And with this, the blogathon comes to a spectacular end!
This has been an incredible week. It’s been amazing to see the kind of high-quality writing that our contributors have put together for this little digital soirée. And, no lie, it’s also been pretty emotional: we held a blogathon, and people wanted to participate! What better validation of our blogging endeavors could there be? (All in all, 22 authors submitted 37 posts.) To every single person who’s submitted, read, linked, or been involved with the blogathon in any capacity, we extend our sincerest “thank you.” You are part of the reason Pussy Goes Grrr exists.
And now, on to the final round of submissions! If the Juxtaposition Blogathon was a fireworks display, this would be the grand finale. Imagine these links as red, white, and blue explosions lighting up the sky.
- First, we’ve got Christine from Paracinema with “The Birds versus Birdemic.” It’s always great/awful when an incompetent young director wants to pay homage to a classic—see, for example, Tommy Wiseau’s allusions to Citizen Kane and Rebel Without a Cause in The Room. Christine’s description of James Nguyen’s Birds-rehashing disaster movie Birdemic makes me wonder, “Why in tarnation haven’t I seen this yet?!”
- Oh, and while we’re on the subject of Paracinema: 1) the greatest thanks of all go to Christine’s co-editor Dylan for designing our glorious Juxtaposition Blogathon banners and 2) buy a copy of Issue #13 if you haven’t already! Ashley’s article is on the cover, and I wrote about Bela Lugosi!
- Next up: Thomas Duke from Cinema Gonzo took a fairly unusual approach by writing about the ’80s slashers The House on Sorority Row and The Prowler through the lens of Rush’s music. Alas, due to my minimal experience with Rush, I didn’t get the full effect of this post… but it’s still very entertaining and full of odd trivia.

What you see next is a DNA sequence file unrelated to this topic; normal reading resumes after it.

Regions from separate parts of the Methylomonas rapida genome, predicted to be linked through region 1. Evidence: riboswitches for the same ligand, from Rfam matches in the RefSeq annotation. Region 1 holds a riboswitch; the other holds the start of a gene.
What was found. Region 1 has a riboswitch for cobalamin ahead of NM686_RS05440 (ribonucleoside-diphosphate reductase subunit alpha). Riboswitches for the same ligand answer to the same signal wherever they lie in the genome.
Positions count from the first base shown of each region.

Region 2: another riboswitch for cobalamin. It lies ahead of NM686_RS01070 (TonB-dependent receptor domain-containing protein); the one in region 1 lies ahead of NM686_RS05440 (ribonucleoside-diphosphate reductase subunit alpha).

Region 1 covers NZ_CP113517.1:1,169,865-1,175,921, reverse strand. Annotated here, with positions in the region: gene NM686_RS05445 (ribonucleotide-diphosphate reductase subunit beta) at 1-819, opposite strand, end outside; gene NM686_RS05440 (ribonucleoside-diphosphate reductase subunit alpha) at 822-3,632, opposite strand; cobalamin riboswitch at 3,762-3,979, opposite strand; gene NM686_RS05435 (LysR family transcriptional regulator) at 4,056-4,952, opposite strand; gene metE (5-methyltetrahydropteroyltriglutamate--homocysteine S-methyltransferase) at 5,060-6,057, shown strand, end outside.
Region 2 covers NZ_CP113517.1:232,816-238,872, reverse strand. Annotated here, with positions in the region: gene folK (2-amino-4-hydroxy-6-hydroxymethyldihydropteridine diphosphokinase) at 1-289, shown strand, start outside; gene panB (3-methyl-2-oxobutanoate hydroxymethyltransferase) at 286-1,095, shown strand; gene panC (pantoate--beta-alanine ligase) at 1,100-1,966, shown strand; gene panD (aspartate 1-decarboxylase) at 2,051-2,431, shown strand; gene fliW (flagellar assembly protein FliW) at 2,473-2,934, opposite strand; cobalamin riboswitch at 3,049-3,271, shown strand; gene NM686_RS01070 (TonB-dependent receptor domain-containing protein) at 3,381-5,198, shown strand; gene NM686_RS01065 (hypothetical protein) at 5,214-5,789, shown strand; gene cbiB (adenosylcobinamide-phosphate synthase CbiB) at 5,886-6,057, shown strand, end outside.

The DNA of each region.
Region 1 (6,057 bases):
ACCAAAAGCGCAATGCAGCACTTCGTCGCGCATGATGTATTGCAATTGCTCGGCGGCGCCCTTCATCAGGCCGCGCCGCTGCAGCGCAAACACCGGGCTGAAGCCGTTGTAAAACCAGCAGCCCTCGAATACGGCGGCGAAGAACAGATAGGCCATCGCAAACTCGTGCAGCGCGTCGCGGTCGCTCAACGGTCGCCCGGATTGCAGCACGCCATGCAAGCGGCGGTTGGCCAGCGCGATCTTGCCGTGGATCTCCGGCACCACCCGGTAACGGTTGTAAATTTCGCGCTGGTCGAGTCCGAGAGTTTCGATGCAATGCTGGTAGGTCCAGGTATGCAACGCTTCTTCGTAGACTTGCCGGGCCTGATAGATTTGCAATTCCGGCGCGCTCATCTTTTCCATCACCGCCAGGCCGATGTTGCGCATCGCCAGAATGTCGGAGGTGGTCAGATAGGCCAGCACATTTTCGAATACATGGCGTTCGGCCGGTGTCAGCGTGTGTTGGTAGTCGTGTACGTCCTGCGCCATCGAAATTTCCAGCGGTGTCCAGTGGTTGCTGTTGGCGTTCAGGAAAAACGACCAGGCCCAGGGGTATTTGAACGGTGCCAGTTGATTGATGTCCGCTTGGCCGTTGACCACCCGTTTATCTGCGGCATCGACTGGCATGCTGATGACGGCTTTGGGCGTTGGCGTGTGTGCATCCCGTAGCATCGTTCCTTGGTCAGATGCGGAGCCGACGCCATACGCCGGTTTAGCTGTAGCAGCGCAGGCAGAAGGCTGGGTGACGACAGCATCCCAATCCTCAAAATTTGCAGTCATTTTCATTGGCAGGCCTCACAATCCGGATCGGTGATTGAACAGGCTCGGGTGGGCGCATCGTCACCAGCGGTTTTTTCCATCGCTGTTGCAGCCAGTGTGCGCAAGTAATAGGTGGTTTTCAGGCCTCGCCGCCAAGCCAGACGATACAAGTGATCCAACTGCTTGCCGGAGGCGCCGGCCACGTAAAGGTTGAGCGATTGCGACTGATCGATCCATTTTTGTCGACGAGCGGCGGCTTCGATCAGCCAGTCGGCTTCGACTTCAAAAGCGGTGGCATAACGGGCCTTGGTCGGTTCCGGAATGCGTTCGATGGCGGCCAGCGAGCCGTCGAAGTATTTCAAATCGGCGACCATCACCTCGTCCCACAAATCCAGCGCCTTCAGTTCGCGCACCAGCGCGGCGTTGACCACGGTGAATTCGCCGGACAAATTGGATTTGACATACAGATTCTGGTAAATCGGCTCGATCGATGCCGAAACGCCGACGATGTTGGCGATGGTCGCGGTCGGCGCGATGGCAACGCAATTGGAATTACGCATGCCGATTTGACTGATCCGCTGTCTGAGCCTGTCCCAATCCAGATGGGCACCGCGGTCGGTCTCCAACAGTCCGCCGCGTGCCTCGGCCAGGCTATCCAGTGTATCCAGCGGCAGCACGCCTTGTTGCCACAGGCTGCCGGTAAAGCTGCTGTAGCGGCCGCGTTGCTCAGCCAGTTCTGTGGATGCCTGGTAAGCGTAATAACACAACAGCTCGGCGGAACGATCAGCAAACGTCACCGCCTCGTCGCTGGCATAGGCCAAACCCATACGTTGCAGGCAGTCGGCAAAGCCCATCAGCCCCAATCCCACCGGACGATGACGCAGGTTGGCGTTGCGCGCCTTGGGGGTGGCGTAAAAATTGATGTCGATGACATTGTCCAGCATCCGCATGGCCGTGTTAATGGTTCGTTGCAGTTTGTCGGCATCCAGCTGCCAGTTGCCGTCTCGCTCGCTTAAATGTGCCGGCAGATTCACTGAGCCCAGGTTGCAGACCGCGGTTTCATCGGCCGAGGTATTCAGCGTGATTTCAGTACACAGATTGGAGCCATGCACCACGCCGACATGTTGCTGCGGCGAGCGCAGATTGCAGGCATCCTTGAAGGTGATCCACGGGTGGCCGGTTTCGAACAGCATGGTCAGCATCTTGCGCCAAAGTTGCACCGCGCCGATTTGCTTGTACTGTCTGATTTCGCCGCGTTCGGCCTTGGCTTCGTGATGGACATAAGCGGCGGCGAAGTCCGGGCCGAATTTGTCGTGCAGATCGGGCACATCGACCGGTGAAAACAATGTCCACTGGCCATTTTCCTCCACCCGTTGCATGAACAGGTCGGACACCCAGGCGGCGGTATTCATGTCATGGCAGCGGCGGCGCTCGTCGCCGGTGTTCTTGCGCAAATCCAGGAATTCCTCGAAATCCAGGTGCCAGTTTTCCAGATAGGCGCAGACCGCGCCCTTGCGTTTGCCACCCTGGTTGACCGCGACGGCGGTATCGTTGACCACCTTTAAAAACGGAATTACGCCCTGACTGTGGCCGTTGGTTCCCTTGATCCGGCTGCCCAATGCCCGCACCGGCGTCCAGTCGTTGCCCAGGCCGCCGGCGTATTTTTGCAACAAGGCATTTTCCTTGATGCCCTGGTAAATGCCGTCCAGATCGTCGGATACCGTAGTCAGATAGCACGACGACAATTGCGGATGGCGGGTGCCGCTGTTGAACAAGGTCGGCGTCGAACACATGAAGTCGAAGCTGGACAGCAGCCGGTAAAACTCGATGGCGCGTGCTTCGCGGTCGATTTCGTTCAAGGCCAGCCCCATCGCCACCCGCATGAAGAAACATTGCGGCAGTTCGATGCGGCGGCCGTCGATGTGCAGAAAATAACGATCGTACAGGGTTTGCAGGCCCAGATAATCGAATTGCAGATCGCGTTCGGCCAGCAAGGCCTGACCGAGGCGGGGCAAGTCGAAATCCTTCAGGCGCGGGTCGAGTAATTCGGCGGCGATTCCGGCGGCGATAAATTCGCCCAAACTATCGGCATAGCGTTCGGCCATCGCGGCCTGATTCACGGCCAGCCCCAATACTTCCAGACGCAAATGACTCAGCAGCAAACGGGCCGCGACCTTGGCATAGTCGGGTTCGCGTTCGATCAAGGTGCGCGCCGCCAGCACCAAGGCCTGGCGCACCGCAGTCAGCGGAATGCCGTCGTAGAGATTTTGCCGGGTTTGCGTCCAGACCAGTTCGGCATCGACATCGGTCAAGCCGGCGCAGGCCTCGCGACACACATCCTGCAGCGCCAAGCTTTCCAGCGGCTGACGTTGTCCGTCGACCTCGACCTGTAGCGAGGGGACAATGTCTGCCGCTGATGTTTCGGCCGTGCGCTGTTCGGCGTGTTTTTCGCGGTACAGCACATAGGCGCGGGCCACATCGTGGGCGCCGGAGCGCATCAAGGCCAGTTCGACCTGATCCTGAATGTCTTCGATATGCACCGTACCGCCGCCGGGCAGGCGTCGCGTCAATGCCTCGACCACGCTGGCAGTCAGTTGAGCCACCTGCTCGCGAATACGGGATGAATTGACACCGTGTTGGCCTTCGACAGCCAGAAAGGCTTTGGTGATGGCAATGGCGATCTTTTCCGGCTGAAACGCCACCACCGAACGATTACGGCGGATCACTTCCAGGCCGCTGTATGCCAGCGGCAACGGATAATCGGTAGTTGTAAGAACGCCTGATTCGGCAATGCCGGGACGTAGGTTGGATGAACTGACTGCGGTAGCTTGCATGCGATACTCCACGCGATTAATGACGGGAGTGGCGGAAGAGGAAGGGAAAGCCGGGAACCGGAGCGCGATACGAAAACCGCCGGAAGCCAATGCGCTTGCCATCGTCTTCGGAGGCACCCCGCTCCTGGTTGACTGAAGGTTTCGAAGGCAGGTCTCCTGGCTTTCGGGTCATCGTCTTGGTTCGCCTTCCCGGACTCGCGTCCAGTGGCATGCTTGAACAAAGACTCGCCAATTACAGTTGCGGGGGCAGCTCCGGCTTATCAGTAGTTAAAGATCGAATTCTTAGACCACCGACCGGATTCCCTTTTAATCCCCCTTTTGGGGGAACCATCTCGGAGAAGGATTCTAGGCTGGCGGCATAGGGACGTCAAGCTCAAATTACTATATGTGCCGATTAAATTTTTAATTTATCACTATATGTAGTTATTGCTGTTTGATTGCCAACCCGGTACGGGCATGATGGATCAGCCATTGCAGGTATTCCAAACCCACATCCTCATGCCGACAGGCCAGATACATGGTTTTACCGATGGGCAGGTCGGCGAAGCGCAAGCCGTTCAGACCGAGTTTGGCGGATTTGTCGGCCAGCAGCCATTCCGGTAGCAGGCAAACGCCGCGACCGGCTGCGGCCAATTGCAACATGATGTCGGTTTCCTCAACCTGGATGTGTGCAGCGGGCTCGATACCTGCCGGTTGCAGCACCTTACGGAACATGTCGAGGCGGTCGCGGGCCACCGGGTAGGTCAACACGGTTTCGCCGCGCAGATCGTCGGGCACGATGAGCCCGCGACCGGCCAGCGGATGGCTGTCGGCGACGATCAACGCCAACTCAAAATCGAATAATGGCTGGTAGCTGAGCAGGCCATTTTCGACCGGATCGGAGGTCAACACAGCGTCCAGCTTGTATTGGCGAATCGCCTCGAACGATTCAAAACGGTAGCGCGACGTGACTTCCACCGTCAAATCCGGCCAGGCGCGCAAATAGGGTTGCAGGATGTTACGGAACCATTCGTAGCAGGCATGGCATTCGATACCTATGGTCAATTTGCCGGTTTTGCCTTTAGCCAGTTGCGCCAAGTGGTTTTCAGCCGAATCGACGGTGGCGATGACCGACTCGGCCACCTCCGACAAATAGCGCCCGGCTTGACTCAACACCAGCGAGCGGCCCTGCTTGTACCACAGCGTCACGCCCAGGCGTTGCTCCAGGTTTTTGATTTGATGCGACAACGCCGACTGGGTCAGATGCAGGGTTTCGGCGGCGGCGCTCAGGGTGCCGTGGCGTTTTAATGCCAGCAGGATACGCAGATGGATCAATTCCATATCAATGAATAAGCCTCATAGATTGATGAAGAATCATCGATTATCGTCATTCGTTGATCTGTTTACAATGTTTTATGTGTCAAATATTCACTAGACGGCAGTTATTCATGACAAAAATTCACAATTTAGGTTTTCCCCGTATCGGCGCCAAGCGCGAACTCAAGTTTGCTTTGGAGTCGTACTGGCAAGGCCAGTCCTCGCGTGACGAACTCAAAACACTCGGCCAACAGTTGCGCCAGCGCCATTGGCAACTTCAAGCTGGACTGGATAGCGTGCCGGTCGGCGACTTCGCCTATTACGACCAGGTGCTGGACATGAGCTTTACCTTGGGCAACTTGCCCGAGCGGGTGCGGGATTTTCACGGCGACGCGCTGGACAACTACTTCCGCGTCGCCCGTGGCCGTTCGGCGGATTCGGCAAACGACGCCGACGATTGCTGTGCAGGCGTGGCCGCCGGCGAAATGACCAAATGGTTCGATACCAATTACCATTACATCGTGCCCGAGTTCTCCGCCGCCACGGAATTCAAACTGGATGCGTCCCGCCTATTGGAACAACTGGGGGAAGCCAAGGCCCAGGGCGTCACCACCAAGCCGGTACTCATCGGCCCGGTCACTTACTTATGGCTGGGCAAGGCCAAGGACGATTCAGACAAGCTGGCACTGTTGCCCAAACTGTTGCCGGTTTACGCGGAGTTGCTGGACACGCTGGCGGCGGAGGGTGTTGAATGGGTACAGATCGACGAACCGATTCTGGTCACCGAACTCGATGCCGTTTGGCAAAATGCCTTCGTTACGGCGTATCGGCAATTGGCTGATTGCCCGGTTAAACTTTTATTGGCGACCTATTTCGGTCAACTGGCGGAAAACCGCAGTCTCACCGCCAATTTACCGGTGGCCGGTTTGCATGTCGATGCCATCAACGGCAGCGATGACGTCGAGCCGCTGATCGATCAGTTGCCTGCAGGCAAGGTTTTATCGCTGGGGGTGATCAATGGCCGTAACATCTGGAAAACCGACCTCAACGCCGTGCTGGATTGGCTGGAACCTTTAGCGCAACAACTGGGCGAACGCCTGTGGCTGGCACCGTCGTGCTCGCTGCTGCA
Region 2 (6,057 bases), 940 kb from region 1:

- Friend-of-PGG G. Smalley from 366 Weird Movies did a “Documentary Double Feature,” simultaneously reviewing Nightmares in Red, White and Blue (a history of American horror) and American Grindhouse (a more focused account of grindhouse/exploitation filmmaking). Both sound like fun, educational viewing.
- Chris from Recently Viewed Movies juxtaposed two classics of German Expressionist cinema from director Robert Wiene, The Cabinet of Dr. Caligari and The Hands of Orlac. Most people (myself included) have never seen the latter, though you may be familiar with the remake Mad Love; as such, Chris’s write-up is a useful peek at another part of Wiene’s filmography (which, like Cabinet, stars Conrad Veidt).
- Kevyn Knox from The Most Beautiful Fraud in the World went in a very cool direction with his post, “On the Portrayal of Movie Projectionists.” He traces the history of the profession through films like Sherlock Jr. Cinema Paradiso, Fight Club, Hellzapoppin’, and Inglourious Basterds, and his own personal experience as a projectionist.
- Marc Edward Heuck from The Projector Has Been Drinking sent in a trio of juxtaposition posts, dealing with Big Fan and Christmas Evil; Scorsese’s Bringing Out the Dead and Shutter Island; and The Stepford Wives alongside Radiohead’s “Fake Plastic Trees.” That last one especially is very clever, and demonstrates some damn good taste.
- Ivan G. Shreve, Jr. from Thrilling Days of Yesteryear wrote a pair of detailed reviews on The Fuller Brush Man and The Fuller Brush Girl, starring Red Skelton and Lucille Ball respectively. I’ve never seen either, so it’s handy to get Ivan’s perspective on both.
- My friend Anna from The Semioptician set two trailers side by side in order to analyze the representations of gender and sexuality in the marketing materials for Pariah and Gun Hill Road. She really knows how to pick apart tiny textual/sexual details and the conventions of indie cinema, making her thoughts on the subject a joy to read.
- And last but certainly not least, we have Joanna from Reel Feminist with “The Philadelphia Story vs. High Society.” Because sucky remakes are not confined to the 21st century! Joanna’s blog is fairly new, but she’s a damn fine writer and really knows her Philadelphia Story. So go read her stuff!
I guess that’s it. If you have any more blogathon posts, though, feel free to email us and they’ll still get linked to. We hope you’ve had fun! Thanks for reading!